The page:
Conservatives find it so refreshing when a liberal outlet performs what is called – in the parlance of Rush Limbaugh – a ‘random act of journalism’ that they’re often willing to overlook the history of the individual who supposedly committed it. CNN’s Drew Griffin appeared to commit a ‘random act of journalism’ when he reported that CIA agents are being intimidated into not talking about Benghazi. However, based on the history of Griffin, perhaps some skepticism is in order.
There was a time when journalists were paranoid about getting something wrong. Missing an important fact or being wrong on a critical story could torpedo a career. That very thing should have happened to Griffin in October of 2008, when he deliberately – not accidentally – misquoted National Review’s Byron York in a blatant attempt to smear Palin right before an election:
Yet, today, Griffin is being hailed for doing his job. Based on his past performances, what exactly is his job?
Not only did Griffin intentionally misquote York but his organization didn’t retract it and he just kept moving along as if his credibility meant nothing.
Fast forward to August 1, 2013. Barack Obama has been taking heat over a reference to “phony scandals” and there’s been talk that witnesses to what happened in Benghazi may start talking. Just last week, David Ubben’s story was told on Fox News. Ubben was gravely injured atop one of the roofs at the CIA Annex and was left for twenty hours before getting picked up.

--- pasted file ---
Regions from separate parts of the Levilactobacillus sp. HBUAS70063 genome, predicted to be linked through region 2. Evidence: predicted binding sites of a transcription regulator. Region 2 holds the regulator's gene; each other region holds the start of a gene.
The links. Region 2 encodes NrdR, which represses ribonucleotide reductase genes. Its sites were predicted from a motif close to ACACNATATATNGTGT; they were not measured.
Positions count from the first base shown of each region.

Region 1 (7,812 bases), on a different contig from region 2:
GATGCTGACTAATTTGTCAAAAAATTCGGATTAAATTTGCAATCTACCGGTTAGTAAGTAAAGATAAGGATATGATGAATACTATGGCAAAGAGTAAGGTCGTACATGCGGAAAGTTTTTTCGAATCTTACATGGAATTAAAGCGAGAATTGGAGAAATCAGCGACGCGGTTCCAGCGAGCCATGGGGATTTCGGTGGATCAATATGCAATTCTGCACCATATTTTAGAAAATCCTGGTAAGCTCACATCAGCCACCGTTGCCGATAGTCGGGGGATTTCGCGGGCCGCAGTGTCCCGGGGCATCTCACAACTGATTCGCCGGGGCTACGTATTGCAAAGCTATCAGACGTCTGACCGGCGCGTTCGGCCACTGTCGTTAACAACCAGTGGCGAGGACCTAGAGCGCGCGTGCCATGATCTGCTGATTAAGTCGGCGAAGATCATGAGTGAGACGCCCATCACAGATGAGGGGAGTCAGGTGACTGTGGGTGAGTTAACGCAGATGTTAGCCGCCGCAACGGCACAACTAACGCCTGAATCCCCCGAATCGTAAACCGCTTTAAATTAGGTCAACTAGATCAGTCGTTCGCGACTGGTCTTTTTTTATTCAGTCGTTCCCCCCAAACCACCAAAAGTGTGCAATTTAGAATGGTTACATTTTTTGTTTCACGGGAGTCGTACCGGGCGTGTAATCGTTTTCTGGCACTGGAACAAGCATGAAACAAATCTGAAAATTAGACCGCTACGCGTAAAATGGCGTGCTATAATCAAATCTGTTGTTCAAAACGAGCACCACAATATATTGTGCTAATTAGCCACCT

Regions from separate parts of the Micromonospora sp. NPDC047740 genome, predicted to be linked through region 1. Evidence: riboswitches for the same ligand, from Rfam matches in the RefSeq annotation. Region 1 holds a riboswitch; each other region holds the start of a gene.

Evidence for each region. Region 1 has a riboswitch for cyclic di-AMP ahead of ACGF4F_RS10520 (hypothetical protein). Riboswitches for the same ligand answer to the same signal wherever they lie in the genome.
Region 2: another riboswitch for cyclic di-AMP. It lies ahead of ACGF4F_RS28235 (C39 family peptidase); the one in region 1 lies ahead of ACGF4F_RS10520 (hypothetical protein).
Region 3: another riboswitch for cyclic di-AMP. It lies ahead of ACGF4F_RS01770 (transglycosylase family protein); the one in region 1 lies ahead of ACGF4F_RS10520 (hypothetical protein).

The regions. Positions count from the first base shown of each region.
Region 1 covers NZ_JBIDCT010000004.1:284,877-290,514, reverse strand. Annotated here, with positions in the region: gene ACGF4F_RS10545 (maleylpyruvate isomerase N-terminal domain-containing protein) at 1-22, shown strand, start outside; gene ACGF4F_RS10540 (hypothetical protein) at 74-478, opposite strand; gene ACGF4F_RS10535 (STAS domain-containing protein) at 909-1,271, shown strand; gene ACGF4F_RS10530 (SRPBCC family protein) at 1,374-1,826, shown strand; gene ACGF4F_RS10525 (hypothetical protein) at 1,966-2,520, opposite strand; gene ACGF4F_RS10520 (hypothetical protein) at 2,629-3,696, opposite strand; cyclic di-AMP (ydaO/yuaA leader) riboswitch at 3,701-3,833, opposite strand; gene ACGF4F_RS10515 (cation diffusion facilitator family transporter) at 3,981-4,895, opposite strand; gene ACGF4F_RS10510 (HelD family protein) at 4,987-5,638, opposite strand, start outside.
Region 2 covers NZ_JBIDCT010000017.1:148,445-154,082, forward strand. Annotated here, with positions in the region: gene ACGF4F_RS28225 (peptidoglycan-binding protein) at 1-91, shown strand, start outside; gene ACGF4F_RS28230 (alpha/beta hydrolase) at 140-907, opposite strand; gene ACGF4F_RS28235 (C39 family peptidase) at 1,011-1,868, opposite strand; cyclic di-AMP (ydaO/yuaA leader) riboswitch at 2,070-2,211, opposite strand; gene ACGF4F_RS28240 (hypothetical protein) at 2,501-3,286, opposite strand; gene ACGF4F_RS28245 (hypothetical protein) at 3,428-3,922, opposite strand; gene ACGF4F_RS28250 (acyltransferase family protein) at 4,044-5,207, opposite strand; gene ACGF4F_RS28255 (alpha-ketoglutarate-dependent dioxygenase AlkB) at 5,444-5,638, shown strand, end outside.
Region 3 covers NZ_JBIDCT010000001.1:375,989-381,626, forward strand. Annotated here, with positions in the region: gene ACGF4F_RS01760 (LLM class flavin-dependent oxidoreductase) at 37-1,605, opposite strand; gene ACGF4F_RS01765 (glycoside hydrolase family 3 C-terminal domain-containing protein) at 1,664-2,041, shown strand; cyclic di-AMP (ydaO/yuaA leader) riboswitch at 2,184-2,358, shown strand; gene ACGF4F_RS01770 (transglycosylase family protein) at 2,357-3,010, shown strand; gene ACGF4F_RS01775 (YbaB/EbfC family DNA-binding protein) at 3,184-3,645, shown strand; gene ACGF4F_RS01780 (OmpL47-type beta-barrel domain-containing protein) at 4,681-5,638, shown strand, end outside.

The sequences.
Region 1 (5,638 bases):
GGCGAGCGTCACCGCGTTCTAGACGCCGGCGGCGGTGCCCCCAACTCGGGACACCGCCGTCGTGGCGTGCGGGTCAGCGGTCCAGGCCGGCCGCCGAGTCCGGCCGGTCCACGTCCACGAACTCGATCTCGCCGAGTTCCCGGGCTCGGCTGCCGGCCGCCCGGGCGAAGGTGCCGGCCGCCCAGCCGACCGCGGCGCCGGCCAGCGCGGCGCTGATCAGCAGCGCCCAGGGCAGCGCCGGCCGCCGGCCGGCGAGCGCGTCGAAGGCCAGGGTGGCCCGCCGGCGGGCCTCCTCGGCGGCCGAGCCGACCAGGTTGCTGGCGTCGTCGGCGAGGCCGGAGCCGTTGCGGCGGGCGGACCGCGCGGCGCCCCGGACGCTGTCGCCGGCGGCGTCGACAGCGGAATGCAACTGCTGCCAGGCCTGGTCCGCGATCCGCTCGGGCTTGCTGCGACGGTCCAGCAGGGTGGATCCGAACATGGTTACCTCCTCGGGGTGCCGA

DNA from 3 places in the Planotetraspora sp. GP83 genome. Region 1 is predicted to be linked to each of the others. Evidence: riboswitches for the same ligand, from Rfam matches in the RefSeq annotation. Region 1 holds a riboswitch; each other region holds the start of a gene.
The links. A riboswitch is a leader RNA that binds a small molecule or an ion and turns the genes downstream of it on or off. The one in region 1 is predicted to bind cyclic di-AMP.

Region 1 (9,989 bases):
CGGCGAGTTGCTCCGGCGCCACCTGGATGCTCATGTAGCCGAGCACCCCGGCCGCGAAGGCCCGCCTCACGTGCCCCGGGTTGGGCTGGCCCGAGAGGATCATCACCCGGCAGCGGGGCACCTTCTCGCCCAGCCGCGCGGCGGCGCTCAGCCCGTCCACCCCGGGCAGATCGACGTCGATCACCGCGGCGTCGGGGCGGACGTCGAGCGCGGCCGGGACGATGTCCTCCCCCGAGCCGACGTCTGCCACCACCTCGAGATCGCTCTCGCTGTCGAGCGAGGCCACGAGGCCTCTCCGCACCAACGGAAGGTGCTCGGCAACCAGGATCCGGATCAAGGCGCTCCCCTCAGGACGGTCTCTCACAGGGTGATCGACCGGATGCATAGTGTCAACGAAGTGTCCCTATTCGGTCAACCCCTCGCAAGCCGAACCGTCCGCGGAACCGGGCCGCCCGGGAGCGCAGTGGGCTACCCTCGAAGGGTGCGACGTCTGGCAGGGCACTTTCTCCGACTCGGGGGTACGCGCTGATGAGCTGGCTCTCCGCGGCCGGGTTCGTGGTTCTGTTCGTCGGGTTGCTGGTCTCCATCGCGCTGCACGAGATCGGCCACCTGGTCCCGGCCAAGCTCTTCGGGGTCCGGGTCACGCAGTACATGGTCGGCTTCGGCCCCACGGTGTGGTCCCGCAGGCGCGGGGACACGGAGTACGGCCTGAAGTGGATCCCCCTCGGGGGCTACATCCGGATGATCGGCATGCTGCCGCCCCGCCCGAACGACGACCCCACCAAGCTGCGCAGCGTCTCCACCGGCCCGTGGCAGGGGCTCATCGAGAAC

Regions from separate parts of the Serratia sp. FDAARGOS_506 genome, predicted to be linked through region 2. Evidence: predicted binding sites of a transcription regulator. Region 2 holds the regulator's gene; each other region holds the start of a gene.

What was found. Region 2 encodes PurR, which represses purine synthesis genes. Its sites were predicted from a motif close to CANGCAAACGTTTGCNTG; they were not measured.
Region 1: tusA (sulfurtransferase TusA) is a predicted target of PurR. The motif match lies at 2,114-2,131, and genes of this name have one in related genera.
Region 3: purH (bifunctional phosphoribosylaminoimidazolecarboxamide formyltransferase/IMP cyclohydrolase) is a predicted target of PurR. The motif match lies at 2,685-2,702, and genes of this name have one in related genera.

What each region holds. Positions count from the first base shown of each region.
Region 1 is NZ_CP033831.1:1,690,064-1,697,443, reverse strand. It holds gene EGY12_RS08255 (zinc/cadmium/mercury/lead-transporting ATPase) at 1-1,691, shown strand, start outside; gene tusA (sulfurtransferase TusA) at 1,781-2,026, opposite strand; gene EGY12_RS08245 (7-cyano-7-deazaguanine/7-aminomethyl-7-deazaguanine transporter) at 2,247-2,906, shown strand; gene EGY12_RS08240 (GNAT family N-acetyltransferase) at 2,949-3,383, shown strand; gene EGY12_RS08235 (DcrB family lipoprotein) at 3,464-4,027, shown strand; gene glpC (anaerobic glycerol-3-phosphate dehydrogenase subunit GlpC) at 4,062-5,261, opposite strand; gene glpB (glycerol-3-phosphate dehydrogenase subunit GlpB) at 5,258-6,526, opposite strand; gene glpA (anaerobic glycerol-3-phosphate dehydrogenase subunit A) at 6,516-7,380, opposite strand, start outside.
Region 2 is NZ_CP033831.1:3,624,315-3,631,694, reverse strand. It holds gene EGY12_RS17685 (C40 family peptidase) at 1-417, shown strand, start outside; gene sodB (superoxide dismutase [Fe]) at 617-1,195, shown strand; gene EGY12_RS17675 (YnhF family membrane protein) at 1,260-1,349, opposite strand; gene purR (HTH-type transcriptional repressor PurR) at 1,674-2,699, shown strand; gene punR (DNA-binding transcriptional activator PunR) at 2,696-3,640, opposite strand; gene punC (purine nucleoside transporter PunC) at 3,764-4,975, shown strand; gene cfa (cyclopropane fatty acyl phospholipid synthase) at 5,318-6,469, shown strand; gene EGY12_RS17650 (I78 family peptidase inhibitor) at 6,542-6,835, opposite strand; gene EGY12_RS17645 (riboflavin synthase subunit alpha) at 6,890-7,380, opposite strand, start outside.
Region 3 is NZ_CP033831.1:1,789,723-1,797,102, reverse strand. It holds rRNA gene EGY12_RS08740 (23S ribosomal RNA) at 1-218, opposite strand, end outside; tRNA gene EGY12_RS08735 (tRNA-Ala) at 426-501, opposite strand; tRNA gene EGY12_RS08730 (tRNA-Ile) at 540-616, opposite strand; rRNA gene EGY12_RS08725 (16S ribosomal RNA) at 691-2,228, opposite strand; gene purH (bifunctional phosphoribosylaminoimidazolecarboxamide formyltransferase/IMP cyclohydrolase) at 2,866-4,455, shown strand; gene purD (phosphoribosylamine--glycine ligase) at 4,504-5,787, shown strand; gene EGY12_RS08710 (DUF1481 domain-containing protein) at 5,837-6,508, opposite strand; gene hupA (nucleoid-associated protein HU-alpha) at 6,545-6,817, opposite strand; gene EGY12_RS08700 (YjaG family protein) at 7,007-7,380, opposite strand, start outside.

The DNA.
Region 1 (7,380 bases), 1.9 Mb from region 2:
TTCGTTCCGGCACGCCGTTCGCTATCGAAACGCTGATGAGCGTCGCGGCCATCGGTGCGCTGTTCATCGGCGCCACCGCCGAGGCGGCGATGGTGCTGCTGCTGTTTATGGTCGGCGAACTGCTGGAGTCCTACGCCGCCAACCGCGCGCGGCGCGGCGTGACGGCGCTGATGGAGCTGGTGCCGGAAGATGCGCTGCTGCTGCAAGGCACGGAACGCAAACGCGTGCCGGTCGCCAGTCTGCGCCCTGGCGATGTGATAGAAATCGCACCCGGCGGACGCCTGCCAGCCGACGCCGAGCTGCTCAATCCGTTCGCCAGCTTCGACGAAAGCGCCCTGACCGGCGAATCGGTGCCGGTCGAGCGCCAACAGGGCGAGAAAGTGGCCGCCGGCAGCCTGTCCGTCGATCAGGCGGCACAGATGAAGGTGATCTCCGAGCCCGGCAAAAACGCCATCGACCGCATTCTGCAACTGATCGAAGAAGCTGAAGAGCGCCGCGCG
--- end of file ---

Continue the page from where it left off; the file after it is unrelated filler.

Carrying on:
CNN’s Griffin – whose credibility should be in tatters – releases a report about CIA officials who were in Benghazi on 9/11/12 being intimidated. Based on Griffin’s history, shouldn’t any report be viewed through a more cynical lens? Speaking of lenses, imagine if you’re one of those witnesses and you’re watching this news report from your living room. What’s the message to you?
Conspicuously absent from Griffin’s report was any mention of CIA Director John Brennan, who is a Muslim Brotherhood apologist. There was apparently no attempt to interview him either. Griffin’s news report refrained from putting any journalistic heat on Brennan.
In politics, messages are often communicated through the media out of interest, convenience or necessity. If Griffin carried Obama’s water in 2008 – which he clearly did – why wouldn’t he do the same thing in 2013, by sending a message on behalf of the administration, through a news report?
This is why Griffin should treat his credibility with more care than he did in 2008 and why conservatives who are thirsting for honest journalism shouldn’t give it to him so quickly.